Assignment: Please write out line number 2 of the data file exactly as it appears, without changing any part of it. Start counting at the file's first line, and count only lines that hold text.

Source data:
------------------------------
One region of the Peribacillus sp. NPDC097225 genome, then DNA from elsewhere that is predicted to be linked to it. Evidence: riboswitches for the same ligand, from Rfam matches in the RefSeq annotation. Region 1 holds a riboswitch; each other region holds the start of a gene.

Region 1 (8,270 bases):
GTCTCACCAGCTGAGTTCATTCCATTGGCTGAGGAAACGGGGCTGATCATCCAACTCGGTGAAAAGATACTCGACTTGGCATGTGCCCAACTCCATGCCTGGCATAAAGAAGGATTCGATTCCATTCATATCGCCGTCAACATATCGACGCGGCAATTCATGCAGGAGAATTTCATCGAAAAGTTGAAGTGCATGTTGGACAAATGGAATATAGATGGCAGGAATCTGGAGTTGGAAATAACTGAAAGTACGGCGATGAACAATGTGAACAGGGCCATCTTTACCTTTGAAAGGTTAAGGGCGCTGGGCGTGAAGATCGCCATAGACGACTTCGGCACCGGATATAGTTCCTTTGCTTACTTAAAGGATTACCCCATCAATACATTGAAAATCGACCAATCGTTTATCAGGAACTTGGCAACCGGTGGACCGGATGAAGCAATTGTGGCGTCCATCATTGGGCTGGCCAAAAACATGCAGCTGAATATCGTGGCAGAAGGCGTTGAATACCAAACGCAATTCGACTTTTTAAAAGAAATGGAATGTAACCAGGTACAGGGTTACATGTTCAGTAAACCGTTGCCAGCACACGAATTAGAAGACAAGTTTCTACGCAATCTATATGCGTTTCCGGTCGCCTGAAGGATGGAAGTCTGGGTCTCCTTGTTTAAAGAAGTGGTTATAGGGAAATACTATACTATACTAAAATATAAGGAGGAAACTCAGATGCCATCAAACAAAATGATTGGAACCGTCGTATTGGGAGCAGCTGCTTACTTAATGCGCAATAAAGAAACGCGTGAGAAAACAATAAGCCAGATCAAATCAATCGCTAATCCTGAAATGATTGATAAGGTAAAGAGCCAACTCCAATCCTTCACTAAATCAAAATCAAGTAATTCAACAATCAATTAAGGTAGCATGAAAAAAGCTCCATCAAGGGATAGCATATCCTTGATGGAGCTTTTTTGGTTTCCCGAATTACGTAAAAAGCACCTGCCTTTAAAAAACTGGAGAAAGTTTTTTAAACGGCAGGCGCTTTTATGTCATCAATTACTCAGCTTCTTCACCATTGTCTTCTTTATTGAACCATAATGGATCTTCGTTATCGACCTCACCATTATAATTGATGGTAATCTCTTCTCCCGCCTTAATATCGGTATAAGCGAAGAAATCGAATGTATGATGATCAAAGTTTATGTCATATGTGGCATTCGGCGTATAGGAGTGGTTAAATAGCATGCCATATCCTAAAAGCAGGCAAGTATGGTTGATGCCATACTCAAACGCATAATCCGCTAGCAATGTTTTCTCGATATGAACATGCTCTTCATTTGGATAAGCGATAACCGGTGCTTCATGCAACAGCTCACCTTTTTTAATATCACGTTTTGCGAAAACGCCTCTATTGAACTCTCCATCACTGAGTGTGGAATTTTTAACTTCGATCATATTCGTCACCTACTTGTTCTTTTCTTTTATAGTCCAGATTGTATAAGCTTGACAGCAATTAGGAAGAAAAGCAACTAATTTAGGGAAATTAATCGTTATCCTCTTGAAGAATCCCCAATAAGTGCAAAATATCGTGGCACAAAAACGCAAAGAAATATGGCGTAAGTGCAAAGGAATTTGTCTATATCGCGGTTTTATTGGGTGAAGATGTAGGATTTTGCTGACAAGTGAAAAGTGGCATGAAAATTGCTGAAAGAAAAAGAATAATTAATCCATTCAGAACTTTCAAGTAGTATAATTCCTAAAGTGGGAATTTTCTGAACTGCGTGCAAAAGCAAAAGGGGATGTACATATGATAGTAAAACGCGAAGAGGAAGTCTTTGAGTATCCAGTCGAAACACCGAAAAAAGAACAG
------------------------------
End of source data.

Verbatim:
Region 1 (8,270 bases):